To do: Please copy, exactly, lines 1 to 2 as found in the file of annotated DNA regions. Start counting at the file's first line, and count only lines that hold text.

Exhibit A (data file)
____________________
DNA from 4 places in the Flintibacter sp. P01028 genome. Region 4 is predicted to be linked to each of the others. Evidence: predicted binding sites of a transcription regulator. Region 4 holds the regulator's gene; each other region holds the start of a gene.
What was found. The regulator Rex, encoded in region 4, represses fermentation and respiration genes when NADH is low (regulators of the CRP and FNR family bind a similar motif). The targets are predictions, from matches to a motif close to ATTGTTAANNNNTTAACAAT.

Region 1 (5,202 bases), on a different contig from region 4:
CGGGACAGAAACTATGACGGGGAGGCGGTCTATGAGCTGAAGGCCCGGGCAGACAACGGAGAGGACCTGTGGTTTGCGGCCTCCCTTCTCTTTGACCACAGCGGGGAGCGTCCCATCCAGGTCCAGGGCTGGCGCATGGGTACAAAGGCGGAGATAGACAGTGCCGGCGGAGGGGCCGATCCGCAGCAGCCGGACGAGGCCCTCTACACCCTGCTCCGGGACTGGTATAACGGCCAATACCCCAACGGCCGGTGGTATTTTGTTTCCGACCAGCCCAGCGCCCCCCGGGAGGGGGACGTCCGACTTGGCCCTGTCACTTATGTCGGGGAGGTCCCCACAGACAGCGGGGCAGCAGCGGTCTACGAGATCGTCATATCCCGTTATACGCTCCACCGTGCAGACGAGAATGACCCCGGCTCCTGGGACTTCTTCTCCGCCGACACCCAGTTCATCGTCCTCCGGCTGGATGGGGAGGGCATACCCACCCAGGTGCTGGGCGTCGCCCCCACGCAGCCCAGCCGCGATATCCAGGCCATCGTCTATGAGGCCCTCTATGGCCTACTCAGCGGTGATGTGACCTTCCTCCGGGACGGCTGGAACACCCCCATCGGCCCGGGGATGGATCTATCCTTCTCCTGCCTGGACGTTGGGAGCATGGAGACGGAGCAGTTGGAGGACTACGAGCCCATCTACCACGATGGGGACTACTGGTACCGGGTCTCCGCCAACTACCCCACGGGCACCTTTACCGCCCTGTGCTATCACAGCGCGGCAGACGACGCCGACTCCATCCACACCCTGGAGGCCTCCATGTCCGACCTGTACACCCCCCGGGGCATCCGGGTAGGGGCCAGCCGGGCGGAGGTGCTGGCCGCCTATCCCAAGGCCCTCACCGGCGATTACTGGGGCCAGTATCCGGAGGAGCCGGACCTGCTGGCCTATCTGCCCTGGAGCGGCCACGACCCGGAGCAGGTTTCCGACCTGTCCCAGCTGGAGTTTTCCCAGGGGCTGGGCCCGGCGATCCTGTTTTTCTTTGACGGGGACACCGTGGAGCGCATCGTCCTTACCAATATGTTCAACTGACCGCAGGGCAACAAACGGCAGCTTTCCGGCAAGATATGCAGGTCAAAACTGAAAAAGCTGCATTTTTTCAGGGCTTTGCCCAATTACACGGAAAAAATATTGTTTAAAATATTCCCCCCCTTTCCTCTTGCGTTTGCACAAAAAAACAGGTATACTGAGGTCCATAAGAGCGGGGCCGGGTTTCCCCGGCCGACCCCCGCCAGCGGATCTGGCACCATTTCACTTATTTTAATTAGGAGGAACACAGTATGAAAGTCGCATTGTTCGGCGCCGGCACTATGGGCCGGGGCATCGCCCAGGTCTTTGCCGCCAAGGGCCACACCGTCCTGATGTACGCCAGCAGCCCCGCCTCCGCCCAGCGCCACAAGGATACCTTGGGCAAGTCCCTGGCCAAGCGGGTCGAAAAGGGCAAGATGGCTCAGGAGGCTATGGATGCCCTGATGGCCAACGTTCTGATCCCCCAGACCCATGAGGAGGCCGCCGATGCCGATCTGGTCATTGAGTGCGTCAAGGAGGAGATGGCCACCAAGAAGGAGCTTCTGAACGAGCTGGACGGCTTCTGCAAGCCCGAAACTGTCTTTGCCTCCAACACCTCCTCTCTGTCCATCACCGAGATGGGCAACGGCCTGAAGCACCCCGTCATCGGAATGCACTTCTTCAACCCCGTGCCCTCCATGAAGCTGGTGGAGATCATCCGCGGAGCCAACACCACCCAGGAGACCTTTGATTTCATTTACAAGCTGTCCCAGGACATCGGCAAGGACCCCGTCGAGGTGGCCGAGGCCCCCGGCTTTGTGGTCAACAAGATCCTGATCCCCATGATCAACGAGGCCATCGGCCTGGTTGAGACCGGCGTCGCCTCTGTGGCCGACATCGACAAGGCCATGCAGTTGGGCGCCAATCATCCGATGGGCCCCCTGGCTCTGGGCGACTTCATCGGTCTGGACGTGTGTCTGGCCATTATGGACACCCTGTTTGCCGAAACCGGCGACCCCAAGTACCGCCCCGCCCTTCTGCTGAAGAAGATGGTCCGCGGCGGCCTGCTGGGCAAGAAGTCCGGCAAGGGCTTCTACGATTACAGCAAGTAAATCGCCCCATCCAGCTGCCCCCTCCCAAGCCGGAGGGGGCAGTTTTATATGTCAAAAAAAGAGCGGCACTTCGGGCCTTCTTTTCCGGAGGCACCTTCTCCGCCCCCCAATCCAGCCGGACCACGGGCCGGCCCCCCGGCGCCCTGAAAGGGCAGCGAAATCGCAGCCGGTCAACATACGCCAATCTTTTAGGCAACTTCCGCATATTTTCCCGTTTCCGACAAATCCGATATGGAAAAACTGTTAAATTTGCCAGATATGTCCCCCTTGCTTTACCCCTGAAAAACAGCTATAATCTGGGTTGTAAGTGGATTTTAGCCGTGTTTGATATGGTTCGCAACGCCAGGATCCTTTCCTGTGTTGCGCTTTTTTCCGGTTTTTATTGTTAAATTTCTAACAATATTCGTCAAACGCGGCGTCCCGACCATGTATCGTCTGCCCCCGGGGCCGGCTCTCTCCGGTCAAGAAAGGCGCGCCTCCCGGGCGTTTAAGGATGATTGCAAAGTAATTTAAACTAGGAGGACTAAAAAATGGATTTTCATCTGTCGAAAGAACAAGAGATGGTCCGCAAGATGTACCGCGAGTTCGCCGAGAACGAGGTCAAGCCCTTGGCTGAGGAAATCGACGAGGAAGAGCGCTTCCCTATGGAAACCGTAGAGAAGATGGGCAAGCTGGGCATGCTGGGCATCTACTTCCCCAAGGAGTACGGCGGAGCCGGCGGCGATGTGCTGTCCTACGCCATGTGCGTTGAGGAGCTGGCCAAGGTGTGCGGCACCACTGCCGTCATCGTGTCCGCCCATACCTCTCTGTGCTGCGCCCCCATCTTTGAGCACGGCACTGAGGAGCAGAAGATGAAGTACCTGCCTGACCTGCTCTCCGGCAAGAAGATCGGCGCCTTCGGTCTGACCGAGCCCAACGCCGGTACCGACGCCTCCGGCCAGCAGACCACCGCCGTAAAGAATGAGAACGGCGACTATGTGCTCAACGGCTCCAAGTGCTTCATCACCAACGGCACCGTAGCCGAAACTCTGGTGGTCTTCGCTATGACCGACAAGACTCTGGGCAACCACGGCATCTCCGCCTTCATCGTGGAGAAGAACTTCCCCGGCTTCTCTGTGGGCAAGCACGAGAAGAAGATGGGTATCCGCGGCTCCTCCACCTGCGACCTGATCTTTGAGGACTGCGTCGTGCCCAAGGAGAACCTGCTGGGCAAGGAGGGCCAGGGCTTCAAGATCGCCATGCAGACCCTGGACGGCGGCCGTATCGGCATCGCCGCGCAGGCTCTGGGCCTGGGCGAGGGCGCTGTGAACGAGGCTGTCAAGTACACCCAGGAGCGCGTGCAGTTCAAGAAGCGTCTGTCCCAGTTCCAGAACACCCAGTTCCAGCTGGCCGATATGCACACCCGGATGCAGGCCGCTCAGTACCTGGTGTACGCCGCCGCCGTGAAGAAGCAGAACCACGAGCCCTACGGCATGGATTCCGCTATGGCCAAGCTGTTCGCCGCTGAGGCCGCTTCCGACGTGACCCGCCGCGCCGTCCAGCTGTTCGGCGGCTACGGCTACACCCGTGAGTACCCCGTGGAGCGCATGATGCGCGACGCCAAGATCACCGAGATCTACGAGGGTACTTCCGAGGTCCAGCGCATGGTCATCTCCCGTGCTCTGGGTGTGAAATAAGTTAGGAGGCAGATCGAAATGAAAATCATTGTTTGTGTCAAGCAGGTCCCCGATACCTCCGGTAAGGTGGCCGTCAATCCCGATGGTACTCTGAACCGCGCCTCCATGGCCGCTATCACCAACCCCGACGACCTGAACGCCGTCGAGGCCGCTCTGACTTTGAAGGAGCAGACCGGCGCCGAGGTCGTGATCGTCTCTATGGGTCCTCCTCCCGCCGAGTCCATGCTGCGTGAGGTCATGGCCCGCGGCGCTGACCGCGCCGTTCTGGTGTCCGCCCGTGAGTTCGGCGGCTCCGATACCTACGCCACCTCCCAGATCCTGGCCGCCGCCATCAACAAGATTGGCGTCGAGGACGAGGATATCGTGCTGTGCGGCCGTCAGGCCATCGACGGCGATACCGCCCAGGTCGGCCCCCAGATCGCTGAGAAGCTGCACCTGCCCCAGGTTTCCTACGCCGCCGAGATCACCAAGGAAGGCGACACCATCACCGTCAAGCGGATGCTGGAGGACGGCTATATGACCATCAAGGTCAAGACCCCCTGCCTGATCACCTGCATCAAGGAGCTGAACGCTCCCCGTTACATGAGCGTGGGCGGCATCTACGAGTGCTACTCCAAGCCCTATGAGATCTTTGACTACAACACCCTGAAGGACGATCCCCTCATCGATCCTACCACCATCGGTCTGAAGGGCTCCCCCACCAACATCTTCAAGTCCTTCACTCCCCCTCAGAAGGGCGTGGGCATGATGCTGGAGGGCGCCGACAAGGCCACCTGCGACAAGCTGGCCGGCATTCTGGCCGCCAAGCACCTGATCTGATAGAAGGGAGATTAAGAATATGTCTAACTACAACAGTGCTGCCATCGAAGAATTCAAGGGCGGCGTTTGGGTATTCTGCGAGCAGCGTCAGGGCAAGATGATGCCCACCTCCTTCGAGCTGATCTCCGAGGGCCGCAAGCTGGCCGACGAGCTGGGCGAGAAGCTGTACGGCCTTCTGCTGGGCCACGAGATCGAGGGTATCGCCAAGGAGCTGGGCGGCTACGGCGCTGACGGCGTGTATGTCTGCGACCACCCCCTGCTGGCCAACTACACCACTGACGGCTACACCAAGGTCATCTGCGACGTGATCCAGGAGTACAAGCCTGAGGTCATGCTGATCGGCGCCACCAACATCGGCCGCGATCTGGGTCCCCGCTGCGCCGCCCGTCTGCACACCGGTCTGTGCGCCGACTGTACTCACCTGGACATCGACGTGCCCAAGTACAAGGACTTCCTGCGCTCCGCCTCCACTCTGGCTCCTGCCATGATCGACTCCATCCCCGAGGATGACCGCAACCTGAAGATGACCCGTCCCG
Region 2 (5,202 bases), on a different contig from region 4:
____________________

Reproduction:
DNA from 4 places in the Flintibacter sp. P01028 genome. Region 4 is predicted to be linked to each of the others. Evidence: predicted binding sites of a transcription regulator. Region 4 holds the regulator's gene; each other region holds the start of a gene.
What was found. The regulator Rex, encoded in region 4, represses fermentation and respiration genes when NADH is low (regulators of the CRP and FNR family bind a similar motif). The targets are predictions, from matches to a motif close to ATTGTTAANNNNTTAACAAT.